The Murders in the Rue Morgue
Edgar Allan Poe
During my freshman year in high school, my literature class included a section on short stories. During that time, we read various works by Flannery O’Connor, O. Henry and Washington Irving. We would finish the section with Edgar Allen Poe. I was not looking forward to reading Mr. Poe, as up until that time, my only exposure to his work had been in the fifth grade when we were forced to sit through a movie version of The Tell Tale Heart one day during rainy day lunch recess. The movie was filmed in black and white, and I’m almost certain it contained a Swedish cast. A ten year old would have had an easier time sitting through Bergman’s Fanny and Alexander. Needless to say, it was probably not the best introduction to the work of one of the country’s greatest writers.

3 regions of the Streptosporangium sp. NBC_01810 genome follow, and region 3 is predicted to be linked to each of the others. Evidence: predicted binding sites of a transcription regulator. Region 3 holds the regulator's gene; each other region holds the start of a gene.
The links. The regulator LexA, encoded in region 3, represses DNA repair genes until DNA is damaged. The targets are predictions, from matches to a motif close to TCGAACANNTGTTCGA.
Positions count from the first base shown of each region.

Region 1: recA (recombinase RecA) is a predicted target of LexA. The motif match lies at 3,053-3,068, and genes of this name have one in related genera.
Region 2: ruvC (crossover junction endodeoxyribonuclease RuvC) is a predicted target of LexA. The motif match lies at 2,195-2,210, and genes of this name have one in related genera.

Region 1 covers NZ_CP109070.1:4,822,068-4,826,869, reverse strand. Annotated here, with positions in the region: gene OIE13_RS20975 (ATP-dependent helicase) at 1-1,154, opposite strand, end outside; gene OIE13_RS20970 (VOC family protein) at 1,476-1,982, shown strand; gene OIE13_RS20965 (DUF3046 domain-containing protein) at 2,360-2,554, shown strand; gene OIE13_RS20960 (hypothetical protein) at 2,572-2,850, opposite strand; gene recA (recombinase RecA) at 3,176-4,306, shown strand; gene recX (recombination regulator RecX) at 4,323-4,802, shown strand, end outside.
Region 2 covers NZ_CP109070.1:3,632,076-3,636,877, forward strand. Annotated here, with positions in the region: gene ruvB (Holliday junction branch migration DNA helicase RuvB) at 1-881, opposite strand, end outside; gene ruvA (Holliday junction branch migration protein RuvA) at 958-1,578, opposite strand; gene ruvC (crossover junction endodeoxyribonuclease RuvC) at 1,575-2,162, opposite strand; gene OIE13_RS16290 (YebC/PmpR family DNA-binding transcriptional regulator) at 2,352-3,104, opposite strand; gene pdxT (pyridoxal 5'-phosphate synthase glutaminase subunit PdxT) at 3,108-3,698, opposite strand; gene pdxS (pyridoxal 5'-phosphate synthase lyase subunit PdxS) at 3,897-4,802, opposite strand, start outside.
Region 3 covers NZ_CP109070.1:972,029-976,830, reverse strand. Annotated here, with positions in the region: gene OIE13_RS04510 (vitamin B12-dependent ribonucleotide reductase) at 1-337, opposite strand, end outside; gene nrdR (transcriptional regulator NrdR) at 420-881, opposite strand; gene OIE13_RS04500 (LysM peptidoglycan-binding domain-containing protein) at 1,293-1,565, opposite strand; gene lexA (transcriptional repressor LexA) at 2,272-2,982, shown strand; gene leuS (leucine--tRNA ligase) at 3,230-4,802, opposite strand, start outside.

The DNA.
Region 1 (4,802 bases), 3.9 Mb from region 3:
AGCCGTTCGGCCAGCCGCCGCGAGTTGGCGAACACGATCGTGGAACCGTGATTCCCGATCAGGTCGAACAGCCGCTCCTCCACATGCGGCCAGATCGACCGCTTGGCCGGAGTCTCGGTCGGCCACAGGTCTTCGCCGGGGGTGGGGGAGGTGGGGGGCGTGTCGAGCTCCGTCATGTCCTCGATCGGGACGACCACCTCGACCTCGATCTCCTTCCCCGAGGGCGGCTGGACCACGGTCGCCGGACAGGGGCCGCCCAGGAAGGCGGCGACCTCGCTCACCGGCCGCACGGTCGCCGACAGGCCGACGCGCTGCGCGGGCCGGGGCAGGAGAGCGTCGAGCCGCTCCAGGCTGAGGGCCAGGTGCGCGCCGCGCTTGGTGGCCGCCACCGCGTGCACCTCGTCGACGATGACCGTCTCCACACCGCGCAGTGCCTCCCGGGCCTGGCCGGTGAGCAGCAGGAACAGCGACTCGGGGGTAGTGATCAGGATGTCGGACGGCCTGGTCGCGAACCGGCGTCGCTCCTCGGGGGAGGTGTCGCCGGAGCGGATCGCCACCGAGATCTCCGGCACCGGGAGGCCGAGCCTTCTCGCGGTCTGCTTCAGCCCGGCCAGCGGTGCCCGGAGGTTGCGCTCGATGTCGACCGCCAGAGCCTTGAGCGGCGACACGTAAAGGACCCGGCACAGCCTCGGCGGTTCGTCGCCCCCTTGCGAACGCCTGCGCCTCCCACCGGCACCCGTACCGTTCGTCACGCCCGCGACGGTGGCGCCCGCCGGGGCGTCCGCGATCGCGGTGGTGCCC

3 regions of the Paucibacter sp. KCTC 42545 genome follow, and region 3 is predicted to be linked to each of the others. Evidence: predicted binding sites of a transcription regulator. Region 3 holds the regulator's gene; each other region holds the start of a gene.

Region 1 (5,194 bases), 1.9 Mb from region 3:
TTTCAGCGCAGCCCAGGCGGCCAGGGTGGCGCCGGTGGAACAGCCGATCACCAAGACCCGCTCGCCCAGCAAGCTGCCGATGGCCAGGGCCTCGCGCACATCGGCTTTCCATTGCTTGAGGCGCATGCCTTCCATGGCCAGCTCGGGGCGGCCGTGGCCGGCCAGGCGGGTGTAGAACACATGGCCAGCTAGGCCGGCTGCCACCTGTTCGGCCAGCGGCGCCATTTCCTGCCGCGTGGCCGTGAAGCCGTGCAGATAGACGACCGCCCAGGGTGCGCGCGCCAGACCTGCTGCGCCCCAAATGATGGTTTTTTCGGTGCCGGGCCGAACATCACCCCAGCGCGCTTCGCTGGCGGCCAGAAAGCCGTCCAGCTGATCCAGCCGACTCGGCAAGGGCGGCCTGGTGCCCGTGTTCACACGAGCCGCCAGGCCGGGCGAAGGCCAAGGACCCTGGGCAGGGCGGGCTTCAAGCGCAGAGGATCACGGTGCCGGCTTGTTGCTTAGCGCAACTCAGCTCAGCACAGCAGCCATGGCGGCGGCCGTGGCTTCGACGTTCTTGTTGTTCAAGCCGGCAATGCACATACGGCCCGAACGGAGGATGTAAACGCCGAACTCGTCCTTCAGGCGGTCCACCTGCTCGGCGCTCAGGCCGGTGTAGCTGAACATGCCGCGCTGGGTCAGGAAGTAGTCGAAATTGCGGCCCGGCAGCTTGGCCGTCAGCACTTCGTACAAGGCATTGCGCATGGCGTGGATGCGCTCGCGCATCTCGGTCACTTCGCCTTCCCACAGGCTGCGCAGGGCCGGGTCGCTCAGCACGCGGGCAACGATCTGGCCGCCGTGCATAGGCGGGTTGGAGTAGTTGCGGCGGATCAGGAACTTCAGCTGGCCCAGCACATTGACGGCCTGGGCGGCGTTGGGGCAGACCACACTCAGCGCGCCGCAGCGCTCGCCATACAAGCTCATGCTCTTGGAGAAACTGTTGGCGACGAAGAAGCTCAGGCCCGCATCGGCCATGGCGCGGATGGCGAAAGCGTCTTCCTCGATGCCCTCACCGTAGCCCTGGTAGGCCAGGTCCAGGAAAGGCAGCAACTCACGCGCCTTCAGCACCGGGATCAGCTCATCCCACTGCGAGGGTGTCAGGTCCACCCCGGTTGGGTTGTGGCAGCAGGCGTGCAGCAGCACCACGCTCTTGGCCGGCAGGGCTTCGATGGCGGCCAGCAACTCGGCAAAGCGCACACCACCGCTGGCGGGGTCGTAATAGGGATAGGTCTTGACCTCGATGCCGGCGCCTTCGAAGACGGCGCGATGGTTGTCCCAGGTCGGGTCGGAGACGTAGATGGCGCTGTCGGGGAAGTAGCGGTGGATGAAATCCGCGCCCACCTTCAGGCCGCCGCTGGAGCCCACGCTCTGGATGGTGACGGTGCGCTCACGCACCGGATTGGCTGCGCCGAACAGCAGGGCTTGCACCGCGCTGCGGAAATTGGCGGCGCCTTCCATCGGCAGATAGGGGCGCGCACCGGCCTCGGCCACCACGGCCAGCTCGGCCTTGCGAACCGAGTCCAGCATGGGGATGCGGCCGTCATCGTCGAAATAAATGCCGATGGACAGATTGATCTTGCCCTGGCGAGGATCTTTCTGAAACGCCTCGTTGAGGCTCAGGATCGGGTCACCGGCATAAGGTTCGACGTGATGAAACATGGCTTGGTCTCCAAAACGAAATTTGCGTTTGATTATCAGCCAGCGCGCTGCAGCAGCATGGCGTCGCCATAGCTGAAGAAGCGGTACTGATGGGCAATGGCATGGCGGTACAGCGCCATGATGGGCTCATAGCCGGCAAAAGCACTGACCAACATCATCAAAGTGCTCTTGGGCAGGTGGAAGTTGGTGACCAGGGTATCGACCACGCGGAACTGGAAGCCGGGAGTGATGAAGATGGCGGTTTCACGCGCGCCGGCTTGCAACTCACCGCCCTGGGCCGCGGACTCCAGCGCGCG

Thank God for my freshman English teacher, who was smart enough to end the section with Poe’s The Murders in the Rue Morgue. I was hooked from the start and can trace my fascination with murder mysteries directly back to a torn and heavily inked edition in our Literature textbook.
The Murders in the Rue Morgue is noteworthy for many reasons, most importantly because of the number of ‘firsts’ it gave us. Considered to be the first detective story, it is also the first locked room mystery, and introduced us to C. Auguste Dupin, the model for Sherlock Holmes and Hercule Poirot. The Murders in the Rue Morgue is a fantastic read and a story that I go back to often.